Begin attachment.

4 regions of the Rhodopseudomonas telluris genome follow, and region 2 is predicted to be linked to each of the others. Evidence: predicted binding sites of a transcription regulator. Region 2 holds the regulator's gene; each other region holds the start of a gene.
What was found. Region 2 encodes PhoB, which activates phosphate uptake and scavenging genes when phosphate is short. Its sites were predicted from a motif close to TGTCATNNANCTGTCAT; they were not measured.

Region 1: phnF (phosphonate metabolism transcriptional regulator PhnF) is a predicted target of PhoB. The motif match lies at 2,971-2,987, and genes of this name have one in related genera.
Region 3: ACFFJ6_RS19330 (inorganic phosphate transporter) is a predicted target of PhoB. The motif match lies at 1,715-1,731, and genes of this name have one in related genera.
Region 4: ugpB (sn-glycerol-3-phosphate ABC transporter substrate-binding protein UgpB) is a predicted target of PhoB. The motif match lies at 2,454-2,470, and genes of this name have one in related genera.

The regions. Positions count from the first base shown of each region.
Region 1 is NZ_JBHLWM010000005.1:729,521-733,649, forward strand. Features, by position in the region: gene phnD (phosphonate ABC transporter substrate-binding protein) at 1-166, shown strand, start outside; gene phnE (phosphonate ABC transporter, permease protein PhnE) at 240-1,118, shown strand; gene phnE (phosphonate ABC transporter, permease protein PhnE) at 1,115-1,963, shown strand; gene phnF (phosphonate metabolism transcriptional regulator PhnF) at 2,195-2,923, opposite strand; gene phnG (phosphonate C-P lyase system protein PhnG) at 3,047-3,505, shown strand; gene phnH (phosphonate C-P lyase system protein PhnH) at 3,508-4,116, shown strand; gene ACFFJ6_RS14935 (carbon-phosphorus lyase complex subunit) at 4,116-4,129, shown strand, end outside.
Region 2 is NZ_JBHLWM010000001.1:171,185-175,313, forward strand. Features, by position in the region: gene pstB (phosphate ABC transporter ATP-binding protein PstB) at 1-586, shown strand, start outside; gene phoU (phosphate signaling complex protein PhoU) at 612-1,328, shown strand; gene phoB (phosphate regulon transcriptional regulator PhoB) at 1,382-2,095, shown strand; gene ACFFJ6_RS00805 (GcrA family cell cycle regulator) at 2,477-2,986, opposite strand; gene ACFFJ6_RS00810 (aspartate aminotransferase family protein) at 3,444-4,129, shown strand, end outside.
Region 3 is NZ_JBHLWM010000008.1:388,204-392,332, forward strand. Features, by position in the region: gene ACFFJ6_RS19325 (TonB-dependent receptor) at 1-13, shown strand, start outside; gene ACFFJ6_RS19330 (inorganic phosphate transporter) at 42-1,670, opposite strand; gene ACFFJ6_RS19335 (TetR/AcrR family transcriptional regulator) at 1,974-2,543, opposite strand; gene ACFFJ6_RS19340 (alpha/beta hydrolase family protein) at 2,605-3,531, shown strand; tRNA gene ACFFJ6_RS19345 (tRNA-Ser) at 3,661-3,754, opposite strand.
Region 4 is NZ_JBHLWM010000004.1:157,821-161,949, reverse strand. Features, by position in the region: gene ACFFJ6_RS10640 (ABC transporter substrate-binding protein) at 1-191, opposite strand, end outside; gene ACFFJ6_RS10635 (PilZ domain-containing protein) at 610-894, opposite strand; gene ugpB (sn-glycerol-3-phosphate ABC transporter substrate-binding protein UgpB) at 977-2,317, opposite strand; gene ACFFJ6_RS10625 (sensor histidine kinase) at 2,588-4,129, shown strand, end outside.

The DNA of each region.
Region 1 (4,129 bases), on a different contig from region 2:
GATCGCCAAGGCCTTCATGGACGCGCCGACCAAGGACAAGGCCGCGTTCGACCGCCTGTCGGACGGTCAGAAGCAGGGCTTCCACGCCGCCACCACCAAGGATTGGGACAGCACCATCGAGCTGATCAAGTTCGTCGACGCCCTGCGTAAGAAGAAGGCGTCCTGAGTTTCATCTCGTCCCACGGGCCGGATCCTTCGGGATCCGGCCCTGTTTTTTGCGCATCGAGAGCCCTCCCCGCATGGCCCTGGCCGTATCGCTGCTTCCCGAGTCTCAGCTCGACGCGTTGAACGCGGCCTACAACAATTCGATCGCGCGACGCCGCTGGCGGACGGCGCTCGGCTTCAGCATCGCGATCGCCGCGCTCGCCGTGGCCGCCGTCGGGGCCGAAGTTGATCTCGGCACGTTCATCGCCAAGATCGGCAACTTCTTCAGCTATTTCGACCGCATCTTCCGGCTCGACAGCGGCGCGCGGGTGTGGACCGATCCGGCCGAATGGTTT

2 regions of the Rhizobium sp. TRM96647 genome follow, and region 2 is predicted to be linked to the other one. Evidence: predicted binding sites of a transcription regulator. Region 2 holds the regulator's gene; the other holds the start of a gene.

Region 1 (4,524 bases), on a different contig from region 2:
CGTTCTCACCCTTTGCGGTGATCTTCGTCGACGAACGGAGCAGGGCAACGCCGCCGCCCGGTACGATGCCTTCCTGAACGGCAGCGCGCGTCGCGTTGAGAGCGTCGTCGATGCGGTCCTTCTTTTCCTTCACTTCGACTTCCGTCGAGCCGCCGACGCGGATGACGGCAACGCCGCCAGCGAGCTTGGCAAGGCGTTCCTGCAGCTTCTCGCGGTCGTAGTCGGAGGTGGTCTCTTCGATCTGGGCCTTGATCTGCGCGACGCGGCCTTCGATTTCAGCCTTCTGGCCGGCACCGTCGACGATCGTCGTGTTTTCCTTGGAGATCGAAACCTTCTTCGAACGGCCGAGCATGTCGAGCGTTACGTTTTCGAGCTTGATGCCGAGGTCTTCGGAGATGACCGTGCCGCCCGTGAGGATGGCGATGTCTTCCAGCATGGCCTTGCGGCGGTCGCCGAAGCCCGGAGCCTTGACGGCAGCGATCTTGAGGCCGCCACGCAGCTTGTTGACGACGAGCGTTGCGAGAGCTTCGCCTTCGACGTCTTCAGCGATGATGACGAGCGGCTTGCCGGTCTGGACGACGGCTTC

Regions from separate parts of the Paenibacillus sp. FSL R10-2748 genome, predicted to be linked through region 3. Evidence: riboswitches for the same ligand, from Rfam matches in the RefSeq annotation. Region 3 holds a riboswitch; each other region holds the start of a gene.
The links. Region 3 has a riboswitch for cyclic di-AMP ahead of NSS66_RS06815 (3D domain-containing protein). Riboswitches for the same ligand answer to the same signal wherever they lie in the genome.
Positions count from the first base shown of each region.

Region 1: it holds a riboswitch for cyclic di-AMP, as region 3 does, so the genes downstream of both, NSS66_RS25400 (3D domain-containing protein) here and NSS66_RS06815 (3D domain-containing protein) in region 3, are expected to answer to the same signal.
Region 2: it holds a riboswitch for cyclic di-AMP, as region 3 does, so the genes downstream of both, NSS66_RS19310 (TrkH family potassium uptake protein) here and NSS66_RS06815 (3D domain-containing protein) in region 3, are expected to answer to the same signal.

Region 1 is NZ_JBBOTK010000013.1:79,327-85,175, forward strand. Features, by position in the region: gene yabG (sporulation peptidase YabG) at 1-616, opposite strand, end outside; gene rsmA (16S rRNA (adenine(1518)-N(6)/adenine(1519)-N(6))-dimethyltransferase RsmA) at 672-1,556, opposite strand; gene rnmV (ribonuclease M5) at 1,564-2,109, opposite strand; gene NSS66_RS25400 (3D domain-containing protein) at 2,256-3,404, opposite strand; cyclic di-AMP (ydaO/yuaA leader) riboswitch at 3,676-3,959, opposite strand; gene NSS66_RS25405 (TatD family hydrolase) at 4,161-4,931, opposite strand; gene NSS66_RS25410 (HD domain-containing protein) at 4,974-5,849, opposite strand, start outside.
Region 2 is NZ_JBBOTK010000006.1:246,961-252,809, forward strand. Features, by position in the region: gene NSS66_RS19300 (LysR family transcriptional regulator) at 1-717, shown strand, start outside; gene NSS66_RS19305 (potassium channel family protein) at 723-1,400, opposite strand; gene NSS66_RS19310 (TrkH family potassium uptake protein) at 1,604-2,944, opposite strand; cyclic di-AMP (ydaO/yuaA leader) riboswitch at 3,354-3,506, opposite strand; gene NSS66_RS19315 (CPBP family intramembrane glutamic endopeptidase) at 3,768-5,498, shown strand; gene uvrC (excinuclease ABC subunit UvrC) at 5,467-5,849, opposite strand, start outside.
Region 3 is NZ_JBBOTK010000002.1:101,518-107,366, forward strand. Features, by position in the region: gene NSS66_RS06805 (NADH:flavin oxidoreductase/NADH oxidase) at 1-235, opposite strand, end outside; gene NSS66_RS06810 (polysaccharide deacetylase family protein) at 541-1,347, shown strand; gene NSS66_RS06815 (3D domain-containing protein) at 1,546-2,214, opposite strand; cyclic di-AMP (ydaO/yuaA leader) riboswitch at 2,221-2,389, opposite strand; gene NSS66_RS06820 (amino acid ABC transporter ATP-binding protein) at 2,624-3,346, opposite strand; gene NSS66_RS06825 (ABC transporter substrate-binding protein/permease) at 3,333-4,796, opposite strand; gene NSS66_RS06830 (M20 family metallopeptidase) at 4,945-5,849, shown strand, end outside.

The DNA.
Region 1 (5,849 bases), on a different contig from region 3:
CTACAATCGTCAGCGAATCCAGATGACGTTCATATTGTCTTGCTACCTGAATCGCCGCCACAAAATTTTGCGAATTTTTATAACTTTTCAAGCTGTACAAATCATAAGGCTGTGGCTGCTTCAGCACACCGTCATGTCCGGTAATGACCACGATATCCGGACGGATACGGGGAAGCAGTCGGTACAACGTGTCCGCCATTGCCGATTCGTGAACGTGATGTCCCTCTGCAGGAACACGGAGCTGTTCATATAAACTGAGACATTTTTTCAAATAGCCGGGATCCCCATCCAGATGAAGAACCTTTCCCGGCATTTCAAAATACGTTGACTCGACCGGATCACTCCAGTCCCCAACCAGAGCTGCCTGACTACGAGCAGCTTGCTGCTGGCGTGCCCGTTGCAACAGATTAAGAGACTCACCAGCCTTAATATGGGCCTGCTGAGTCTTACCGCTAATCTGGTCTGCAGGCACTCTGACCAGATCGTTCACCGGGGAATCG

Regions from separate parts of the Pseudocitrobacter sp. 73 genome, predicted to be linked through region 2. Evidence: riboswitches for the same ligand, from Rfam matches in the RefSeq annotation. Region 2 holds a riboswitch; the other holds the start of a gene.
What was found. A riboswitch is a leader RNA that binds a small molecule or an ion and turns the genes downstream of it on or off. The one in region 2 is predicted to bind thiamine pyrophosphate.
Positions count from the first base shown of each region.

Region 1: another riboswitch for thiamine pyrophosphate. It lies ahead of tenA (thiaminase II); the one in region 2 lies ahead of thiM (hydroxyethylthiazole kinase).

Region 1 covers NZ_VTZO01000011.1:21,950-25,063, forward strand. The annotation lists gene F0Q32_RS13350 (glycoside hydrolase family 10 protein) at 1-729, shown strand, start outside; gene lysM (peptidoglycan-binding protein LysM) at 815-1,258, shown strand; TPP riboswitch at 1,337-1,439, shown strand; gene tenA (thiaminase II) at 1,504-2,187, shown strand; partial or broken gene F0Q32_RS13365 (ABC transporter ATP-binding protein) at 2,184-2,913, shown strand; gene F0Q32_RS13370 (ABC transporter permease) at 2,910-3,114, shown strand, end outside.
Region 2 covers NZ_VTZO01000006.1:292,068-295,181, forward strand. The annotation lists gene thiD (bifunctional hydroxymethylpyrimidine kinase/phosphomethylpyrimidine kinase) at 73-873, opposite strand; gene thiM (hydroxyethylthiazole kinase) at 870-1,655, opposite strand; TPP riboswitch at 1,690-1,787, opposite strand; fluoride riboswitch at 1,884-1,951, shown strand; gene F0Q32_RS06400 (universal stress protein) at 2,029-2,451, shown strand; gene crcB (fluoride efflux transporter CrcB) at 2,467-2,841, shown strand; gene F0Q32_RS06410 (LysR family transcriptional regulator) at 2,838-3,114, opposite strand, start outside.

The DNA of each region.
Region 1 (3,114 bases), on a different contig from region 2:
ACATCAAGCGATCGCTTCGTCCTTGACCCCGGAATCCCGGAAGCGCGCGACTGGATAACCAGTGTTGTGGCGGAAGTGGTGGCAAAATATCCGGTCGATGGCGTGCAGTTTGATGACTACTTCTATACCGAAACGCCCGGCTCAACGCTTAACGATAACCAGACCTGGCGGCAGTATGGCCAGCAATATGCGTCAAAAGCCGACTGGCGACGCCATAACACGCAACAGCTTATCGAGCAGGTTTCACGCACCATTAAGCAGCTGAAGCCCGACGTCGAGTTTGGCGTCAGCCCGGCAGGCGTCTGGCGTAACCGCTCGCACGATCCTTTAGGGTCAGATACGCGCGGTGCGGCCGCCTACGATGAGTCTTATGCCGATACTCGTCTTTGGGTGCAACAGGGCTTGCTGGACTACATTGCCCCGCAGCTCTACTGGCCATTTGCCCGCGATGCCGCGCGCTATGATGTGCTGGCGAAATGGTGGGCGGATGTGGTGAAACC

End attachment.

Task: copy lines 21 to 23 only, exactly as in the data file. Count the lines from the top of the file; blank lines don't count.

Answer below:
Region 2: it holds a riboswitch for cyclic di-AMP, as region 3 does, so the genes downstream of both, NSS66_RS19310 (TrkH family potassium uptake protein) here and NSS66_RS06815 (3D domain-containing protein) in region 3, are expected to answer to the same signal.

Region 1 is NZ_JBBOTK010000013.1:79,327-85,175, forward strand. Features, by position in the region: gene yabG (sporulation peptidase YabG) at 1-616, opposite strand, end outside; gene rsmA (16S rRNA (adenine(1518)-N(6)/adenine(1519)-N(6))-dimethyltransferase RsmA) at 672-1,556, opposite strand; gene rnmV (ribonuclease M5) at 1,564-2,109, opposite strand; gene NSS66_RS25400 (3D domain-containing protein) at 2,256-3,404, opposite strand; cyclic di-AMP (ydaO/yuaA leader) riboswitch at 3,676-3,959, opposite strand; gene NSS66_RS25405 (TatD family hydrolase) at 4,161-4,931, opposite strand; gene NSS66_RS25410 (HD domain-containing protein) at 4,974-5,849, opposite strand, start outside.
Region 2 is NZ_JBBOTK010000006.1:246,961-252,809, forward strand. Features, by position in the region: gene NSS66_RS19300 (LysR family transcriptional regulator) at 1-717, shown strand, start outside; gene NSS66_RS19305 (potassium channel family protein) at 723-1,400, opposite strand; gene NSS66_RS19310 (TrkH family potassium uptake protein) at 1,604-2,944, opposite strand; cyclic di-AMP (ydaO/yuaA leader) riboswitch at 3,354-3,506, opposite strand; gene NSS66_RS19315 (CPBP family intramembrane glutamic endopeptidase) at 3,768-5,498, shown strand; gene uvrC (excinuclease ABC subunit UvrC) at 5,467-5,849, opposite strand, start outside.